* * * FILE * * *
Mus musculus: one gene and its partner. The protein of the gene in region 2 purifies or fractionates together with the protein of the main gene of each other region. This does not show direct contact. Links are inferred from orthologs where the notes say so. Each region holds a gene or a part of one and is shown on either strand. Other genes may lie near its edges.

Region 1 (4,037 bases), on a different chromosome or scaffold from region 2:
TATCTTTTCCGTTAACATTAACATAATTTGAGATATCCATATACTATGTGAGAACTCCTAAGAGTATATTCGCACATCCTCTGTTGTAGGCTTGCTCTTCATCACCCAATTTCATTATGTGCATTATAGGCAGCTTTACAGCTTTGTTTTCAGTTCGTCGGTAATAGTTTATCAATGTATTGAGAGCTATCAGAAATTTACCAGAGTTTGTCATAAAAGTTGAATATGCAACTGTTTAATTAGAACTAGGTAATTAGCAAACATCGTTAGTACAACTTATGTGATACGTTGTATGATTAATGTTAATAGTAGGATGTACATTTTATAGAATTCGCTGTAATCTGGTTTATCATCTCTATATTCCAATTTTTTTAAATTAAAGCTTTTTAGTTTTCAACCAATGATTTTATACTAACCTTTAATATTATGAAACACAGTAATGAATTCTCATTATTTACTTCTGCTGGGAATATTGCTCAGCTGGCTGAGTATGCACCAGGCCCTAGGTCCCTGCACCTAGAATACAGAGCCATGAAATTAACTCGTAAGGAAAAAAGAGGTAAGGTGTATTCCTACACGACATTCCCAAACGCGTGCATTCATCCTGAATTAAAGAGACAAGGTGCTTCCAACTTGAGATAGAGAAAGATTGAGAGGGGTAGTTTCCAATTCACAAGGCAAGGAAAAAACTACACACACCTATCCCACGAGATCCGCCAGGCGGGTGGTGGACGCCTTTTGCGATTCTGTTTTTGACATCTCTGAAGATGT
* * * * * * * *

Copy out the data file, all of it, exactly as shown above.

Mus musculus: one gene and its partner. The protein of the gene in region 2 purifies or fractionates together with the protein of the main gene of each other region. This does not show direct contact. Links are inferred from orthologs where the notes say so. Each region holds a gene or a part of one and is shown on either strand. Other genes may lie near its edges.

Region 1 (4,037 bases), on a different chromosome or scaffold from region 2:
TATCTTTTCCGTTAACATTAACATAATTTGAGATATCCATATACTATGTGAGAACTCCTAAGAGTATATTCGCACATCCTCTGTTGTAGGCTTGCTCTTCATCACCCAATTTCATTATGTGCATTATAGGCAGCTTTACAGCTTTGTTTTCAGTTCGTCGGTAATAGTTTATCAATGTATTGAGAGCTATCAGAAATTTACCAGAGTTTGTCATAAAAGTTGAATATGCAACTGTTTAATTAGAACTAGGTAATTAGCAAACATCGTTAGTACAACTTATGTGATACGTTGTATGATTAATGTTAATAGTAGGATGTACATTTTATAGAATTCGCTGTAATCTGGTTTATCATCTCTATATTCCAATTTTTTTAAATTAAAGCTTTTTAGTTTTCAACCAATGATTTTATACTAACCTTTAATATTATGAAACACAGTAATGAATTCTCATTATTTACTTCTGCTGGGAATATTGCTCAGCTGGCTGAGTATGCACCAGGCCCTAGGTCCCTGCACCTAGAATACAGAGCCATGAAATTAACTCGTAAGGAAAAAAGAGGTAAGGTGTATTCCTACACGACATTCCCAAACGCGTGCATTCATCCTGAATTAAAGAGACAAGGTGCTTCCAACTTGAGATAGAGAAAGATTGAGAGGGGTAGTTTCCAATTCACAAGGCAAGGAAAAAACTACACACACCTATCCCACGAGATCCGCCAGGCGGGTGGTGGACGCCTTTTGCGATTCTGTTTTTGACATCTCTGAAGATGT